Communication Trends in the Workplace


Communication is the exchange of information through various mediums and is crucial for all organizational processes. As society continues to change fast, communication is also evolving in line with technological advancements and changing employee’s requirements (Shwom & Snyder, 2012). In the finance industry, there is a need to identify the communication trends and skills necessary for high productivity currently and in the future. This report presents the most relevant trends and skills in communication using the acronym V.I.V.I.D., which stands for Virtual Interactions, Visualization, Information, and Digitization.

Most relevant trends and skills in communication using the acronym V.I.V.I.D

Virtual Interactions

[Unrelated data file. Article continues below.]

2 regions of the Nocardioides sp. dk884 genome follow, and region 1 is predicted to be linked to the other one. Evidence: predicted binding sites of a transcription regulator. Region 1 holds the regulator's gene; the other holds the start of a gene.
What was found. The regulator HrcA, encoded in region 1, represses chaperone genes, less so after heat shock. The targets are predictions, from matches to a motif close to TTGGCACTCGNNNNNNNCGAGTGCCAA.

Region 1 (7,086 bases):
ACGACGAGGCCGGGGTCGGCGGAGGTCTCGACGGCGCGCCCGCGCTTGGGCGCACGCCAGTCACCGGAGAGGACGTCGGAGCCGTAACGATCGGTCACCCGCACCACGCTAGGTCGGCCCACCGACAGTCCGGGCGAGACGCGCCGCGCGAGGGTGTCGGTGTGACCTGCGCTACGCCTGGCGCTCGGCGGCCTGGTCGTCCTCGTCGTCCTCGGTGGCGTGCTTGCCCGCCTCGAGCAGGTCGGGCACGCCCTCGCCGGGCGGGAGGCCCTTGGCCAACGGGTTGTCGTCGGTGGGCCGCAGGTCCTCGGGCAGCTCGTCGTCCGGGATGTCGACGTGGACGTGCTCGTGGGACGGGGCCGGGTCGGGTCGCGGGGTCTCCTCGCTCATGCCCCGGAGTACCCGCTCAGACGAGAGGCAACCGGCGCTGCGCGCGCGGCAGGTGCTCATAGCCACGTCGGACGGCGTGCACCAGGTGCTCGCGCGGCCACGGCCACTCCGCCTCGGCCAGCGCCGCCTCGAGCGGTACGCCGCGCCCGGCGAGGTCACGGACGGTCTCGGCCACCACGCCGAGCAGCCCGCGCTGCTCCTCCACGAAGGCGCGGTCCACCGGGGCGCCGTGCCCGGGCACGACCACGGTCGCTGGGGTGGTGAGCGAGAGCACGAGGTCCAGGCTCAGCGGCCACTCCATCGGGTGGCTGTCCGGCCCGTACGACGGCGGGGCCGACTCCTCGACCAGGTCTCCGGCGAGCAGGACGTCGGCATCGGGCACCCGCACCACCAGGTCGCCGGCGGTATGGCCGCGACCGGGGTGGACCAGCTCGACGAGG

The high frequency of financial transactions requires a real-time medium of communication to reduce delays in transmitting crucial information for decision-making. Employees need systems that are seamless, easy to handle, yet highly secure in day-to-day operations. The financial sector is witnessing the rise of virtual systems of communication, such as teleconferencing and versatile mobile applications. Further, technological innovations are making bank tellers and other staff redundant, which will increase the physical distance between the remaining employees within the organizations. Financial institutions need to invest in virtual communication systems that will provide seamless interactions between staff. Virtual systems allow the relay of instant information, which saves time. On the contrary, employees spend many hours each day looking for relevant data. In the future, the use of communication systems and work practices that enable the transmission of information within the preferred time will be a prevalent practice.